We drove to the trailhead and hiked in about 1/2 mile, following blue painted blazes on trees along a barely discernable trail and carrying our tools, water, and lunch food. The mosquitos and flies were thick, the humidity was high, and it was hot!
We were shown where the existing trail headed straight up a steep hill and the need to reroute the trail along the side of the hill to keep within the grade guidelines. Then, we spend the next two days cutting out brush, digging out rocks and stumps, and creating a trail tread from scratch. It was slow, hard work but we completed the reroute and cleared another few hundred feet of overgrowth.
The trip itself was a great time. After working until 1:00pm, we got to wash off in the cool, very clear waters of Bad Medicine Lake at the High Pines resort run by Ray Vlasak. Ray works in the Laurentian Lakes chapter of the North Country Scenic Trail Association, taking charge of completing and maintaining the trail in the area west of Itasca State Park.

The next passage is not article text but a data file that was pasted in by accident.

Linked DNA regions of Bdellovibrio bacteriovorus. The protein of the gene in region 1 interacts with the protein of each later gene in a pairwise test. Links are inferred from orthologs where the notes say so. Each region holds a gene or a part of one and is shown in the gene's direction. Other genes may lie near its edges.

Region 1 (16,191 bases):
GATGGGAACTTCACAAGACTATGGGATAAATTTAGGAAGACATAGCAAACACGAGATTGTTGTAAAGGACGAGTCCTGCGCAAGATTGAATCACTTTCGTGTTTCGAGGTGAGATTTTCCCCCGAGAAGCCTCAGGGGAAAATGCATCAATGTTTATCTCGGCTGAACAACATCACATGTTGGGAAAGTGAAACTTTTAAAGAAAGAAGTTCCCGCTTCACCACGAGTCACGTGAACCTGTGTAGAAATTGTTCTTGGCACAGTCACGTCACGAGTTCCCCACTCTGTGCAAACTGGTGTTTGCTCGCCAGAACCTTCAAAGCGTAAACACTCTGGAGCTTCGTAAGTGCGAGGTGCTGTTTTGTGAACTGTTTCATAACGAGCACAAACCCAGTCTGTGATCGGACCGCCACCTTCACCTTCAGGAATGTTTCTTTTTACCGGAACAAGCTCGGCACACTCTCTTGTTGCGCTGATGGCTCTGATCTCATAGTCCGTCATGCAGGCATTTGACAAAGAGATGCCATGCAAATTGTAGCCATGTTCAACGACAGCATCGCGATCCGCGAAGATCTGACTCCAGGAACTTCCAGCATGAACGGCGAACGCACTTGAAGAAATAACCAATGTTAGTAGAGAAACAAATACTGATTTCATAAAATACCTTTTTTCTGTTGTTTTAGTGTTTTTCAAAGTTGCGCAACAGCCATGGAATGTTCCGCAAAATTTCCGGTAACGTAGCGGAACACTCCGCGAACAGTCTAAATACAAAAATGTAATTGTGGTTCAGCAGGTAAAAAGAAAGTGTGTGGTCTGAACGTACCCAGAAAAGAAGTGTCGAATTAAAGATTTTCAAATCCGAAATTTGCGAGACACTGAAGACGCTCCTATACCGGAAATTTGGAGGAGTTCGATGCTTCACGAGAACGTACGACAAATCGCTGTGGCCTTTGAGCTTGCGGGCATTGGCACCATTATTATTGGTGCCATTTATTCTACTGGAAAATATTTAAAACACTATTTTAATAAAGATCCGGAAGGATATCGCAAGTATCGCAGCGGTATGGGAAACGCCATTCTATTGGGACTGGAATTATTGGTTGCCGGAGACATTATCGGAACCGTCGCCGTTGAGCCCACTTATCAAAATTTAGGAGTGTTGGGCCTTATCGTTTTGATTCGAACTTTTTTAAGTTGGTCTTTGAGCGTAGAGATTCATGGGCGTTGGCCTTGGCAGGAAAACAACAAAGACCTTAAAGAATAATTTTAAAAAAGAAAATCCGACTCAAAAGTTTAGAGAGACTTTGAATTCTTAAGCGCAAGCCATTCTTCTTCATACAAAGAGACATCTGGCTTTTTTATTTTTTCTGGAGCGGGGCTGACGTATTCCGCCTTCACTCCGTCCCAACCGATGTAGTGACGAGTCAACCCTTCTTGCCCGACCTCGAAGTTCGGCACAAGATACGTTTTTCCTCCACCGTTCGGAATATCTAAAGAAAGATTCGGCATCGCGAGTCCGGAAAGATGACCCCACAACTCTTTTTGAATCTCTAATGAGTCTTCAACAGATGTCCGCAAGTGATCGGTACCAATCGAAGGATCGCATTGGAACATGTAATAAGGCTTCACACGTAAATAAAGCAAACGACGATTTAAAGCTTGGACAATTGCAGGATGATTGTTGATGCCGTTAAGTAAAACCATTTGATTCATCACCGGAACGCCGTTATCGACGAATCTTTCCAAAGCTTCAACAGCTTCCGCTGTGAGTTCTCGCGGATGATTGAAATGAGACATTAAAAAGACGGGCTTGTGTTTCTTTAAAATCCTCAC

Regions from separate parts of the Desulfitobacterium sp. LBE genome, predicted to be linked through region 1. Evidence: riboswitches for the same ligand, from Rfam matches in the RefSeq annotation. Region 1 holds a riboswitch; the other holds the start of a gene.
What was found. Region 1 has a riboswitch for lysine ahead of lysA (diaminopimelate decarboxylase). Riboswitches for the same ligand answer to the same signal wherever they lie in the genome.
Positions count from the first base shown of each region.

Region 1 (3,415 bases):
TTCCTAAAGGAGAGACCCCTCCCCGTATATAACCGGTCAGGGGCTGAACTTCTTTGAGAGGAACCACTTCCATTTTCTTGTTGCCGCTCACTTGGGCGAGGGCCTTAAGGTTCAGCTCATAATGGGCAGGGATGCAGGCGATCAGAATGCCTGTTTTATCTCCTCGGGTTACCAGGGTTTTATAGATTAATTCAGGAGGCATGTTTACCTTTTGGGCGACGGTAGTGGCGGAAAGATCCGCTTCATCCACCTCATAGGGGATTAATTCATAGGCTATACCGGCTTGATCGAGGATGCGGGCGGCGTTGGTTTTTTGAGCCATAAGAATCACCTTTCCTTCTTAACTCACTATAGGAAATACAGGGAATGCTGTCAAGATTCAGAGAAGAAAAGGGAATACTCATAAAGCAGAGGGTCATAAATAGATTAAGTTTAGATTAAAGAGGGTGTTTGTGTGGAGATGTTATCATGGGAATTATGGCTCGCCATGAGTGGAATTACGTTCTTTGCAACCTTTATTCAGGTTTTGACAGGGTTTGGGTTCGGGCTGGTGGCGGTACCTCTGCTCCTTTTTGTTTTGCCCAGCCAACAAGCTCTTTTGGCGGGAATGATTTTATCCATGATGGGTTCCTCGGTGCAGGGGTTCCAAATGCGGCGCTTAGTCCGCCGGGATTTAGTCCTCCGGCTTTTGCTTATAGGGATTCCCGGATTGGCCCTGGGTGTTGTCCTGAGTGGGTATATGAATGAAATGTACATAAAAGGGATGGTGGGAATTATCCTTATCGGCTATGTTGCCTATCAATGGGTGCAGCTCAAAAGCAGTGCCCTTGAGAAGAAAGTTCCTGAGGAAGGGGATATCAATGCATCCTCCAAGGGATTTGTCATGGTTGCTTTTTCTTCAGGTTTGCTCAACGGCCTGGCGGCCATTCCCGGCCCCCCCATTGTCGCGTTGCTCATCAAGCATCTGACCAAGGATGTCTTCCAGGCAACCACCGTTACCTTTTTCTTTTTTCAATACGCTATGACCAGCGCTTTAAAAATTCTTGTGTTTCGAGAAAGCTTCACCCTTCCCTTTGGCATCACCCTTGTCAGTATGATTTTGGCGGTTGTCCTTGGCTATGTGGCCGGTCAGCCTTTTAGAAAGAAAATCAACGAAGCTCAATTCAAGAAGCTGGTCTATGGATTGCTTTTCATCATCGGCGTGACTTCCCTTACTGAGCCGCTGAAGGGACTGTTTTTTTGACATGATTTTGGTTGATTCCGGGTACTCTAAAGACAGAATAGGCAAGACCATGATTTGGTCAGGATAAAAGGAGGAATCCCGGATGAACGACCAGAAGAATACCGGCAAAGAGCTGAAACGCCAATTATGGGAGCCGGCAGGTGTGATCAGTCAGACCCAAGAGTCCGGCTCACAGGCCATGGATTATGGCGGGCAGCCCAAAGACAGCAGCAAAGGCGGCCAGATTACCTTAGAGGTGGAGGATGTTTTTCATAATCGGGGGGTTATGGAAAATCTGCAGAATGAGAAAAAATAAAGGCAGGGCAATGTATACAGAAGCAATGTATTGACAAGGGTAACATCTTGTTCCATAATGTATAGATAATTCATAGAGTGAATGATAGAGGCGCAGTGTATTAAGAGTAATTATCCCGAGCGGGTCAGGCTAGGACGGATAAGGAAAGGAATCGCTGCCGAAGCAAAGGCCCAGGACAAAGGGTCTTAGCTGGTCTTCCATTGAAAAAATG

In the evenings, with no planned program and tired bodies, we tried a lot of dutch oven recipes from Dutch Oven Dude
and relaxed with a campfire.
This turned out to be a wonderful experience for a small group of mature scouts ready to work. The tools are heavy and smaller scouts would probably not accomplish much. I'm hoping to do this again in future years as a team-building trip before summer camp for the troop leaders.
Posted: 10:42 07-15-2007 157
Sorry for the lack of posts - we just returned from our family vacation in northern Minnesota. Another year without catching a muskie. But, my youngest son has gotten hooked on flyfishing so I have high hopes of him rounding up a couple guys to do the flyfishing merit badge!